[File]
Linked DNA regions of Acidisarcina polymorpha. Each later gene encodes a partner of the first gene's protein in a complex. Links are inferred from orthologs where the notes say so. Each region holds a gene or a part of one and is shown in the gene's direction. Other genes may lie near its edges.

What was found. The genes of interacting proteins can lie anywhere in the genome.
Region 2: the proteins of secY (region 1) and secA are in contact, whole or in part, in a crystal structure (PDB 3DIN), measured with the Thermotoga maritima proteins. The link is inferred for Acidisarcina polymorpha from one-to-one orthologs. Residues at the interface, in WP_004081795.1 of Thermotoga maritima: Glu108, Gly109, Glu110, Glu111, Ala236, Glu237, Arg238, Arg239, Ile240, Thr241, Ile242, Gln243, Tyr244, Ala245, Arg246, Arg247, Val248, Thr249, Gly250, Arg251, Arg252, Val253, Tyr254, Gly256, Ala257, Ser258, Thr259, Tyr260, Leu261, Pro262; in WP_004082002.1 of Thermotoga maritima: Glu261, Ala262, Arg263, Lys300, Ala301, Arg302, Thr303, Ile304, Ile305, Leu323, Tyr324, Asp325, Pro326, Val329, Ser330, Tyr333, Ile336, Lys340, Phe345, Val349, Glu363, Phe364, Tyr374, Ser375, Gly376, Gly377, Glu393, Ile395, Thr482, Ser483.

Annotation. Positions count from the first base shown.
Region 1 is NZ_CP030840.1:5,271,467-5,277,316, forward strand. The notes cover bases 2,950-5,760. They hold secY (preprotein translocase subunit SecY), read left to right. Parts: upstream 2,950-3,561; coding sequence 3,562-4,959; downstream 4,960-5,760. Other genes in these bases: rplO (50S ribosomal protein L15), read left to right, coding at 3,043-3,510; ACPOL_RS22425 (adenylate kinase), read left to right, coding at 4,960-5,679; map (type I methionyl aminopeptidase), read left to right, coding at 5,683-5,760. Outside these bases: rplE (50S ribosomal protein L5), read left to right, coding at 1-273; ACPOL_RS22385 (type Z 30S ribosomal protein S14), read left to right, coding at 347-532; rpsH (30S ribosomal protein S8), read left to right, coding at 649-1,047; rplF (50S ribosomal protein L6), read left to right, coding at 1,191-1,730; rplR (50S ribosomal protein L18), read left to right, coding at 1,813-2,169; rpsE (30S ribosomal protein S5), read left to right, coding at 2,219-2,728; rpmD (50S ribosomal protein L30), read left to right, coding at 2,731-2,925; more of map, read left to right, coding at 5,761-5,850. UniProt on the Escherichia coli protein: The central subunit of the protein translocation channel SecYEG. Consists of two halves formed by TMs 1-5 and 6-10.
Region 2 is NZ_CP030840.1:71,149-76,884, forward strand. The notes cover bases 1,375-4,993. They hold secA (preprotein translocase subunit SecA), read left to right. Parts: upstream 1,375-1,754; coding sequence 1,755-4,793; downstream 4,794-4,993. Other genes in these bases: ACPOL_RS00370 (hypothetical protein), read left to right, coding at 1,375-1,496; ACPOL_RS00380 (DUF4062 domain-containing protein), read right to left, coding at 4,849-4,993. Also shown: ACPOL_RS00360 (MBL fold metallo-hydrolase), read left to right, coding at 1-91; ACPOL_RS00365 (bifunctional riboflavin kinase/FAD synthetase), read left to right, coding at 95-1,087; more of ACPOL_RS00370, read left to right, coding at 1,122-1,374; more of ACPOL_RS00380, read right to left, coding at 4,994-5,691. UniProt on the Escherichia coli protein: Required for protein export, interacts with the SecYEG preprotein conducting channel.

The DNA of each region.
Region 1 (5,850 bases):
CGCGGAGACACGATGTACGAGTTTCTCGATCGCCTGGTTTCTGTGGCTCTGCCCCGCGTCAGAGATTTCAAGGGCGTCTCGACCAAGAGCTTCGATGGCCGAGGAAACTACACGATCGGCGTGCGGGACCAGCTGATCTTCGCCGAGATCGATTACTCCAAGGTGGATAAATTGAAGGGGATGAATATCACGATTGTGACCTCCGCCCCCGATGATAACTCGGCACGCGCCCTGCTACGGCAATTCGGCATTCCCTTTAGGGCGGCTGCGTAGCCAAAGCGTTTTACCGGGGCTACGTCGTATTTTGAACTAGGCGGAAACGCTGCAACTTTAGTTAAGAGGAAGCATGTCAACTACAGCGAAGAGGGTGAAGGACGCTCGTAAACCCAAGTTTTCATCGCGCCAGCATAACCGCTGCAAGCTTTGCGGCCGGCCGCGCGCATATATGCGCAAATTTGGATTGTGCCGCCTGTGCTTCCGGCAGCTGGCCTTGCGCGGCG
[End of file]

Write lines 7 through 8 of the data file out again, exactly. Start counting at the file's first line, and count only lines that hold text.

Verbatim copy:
The DNA of each region.
Region 1 (5,850 bases):